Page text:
ACL injuries in football: all you ‘kneed’ to know

Posted on Mon Aug 5, 2019

Dr Chris Jones, Sports Medicine Doctor and Charlton Athletic FC’s Club Doctor, explains how to prevent, diagnose and treat ACL injuries incurred from football.

ACL injuries: why are they so prevalent?

The ACL (anterior cruciate ligament) is a major knee ligament; one of two ligaments that cross in the knee. The ACL helps to provide stability to the knee joint, as it connects the thigh bone to the shin bone.

Injury to the ACL may result in a sprain, (ligament stretches), or tear, which may be a partial or a complete tear. ACL injuries commonly occur when people playing sports suddenly stop or change direction. They may also occur when people land awkwardly from a jump or as a result of direct trauma to the knee.

Recovery from ACL injuries can range from several months out of sport in non-surgical cases, to two years following reconstruction. The ACL injury rate has not declined over the past 20 years and there is a significant re-rupture rate, even in professional football. Three years after a ruptured ACL, only two-thirds of professional players still compete at the highest level. The long-term consequences such as early-onset osteoarthritis are also well-known.

Tips to tell patients to help prevent injury – including when they could occur in a game.

Preventing an ACL injury is not easy as there are several risk factors including:

  • Being younger in age. Younger people tend to be more active and play higher risk sports.
  • Being female. Females have anatomical differences in their pelvis and lower limbs to males. There is also some research that suggests that hormonal differences may affect ligament strength and laxity.
  • Playing risky sports. These may involve pivoting movements and quick changes of speed, such as football, basketball, skiing and volleyball to name a few.
  • Being less conditioned
  • Having poor coordination
  • Other external factors such as faulty equipment and pitch surfaces


 

Research suggests that risks can be lowered by following advice from experienced trainers and clinicians with expertise in ACL prevention.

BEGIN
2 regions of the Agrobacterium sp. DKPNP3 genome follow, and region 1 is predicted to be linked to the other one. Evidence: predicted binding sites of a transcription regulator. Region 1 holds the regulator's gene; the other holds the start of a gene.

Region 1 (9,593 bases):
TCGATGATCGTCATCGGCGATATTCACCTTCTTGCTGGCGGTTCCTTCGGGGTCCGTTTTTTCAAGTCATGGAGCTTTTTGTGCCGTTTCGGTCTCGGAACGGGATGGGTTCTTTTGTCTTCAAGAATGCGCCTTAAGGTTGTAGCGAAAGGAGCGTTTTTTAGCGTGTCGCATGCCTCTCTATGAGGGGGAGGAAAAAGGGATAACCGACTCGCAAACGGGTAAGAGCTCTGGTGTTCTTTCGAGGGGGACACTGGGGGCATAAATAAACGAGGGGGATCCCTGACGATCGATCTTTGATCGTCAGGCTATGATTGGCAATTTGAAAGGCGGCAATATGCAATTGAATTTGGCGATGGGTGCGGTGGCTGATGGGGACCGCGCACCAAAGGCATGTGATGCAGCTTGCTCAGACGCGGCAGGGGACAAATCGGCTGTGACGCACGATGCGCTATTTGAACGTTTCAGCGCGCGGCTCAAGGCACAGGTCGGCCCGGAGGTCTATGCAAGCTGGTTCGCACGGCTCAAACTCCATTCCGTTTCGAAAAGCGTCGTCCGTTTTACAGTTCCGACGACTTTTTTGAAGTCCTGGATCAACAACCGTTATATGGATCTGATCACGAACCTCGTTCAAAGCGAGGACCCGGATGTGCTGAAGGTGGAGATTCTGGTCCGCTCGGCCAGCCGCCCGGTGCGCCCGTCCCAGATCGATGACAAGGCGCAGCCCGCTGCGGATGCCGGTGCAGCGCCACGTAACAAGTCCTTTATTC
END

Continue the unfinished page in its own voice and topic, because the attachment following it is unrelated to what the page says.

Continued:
Training and prevention programmes should include:

  • Lower limb strengthening, (hamstring and gluteal muscle)
  • Core stability and pelvic control strength
  • Balance and coordination
  • Neuromuscular training and movement re training
  • Aerobic fitness and conditioning

The injury can occur at any time in a game so it is important to ensure muscles are activated and that you do not play with an injury.

If they do occur, how to recognise them

You may hear a ‘pop’ noise and people often report pain. There can be a sense of the knee feeling unstable and most people cannot usually continue their sport. Stiffness and swelling of the knee may follow.

After any significant knee injury, it is essential to have a clinical assessment of your knee. New swelling suggests that something inside the knee is unhappy and there has likely been an injury to one of the structures. It is important to get an accurate diagnosis to determine the severity of the injury and how best to treat it.

The assessment should involve a physical examination of the knee. It is important to see an experienced practitioner who is able to make an accurate diagnosis.

Ligament tests will be performed to check if the ligament feels stable or unstable.

A comparison is usually made with the non-injured side to help confirm the diagnosis.

To support the diagnosis further an MRI scan is usually requested.

Even before having an MRI scan, it is worth having physiotherapy. Physiotherapists can offer key advice as how best to walk, how to keep muscles active and how simple methods such as icing, elevation and light massage may help reduce pain and swelling.

How to treat and when to seek further advice

Even patients that require surgery for ACL reconstruction should have a period of physiotherapy before the surgery. This is called ‘prehab’ and the aim is to better prepare you for surgery.

 

 

A knee without swelling, good range of motion and strong muscles tend to recover better from surgery. Prehab also provides an opportunity for many questions to be answered and can equip you with exercises and strategies to manage your knee immediately after surgery. The first few days, even weeks can be sore so it’s best to be prepared.

The recovery process

Recovery from an ACL injury can depend on if you have had surgery or not. Some people can cope well without surgery but younger active patients that play pivoting sports tend to require surgery.

In either situation the recovery process is not easy. Regular intensive physiotherapy is recommended in order to return to sports. This is a challenging process for all involved and it is therefore important that you have the right support and team around you.

Teams that have experience in managing patients with ACL injuries usually follow a phased based recovery process:

  • Resolution of pain and swelling
  • Recovery knee mobility (range of motion)
  • Recovery of Strength
  • Recovery of neuromuscular function and movement quality
  • Recovery of aerobic fitness and conditioning
  • Recovery and preparation for sport specific skills (which should be performed in a suitable environment such as on a field)
  • You should feel supported throughout the process and as you pass through these phases your confidence in your knee should grow.

Oryon Imaging

At Oryon Imaging we offer affordable MRI scans, Ultrasound scans, X-rays and DEXA scans at our private clinic on Wimpole Street in Central London. Contact us on 020 7042 1888 or email us on imaging@oryon.co.uk.

About the author

Dr Chris Jones is Charlton Athletic FC’s Club Doctor and is a Sports Medicine Doctor at Isokinetic.

 

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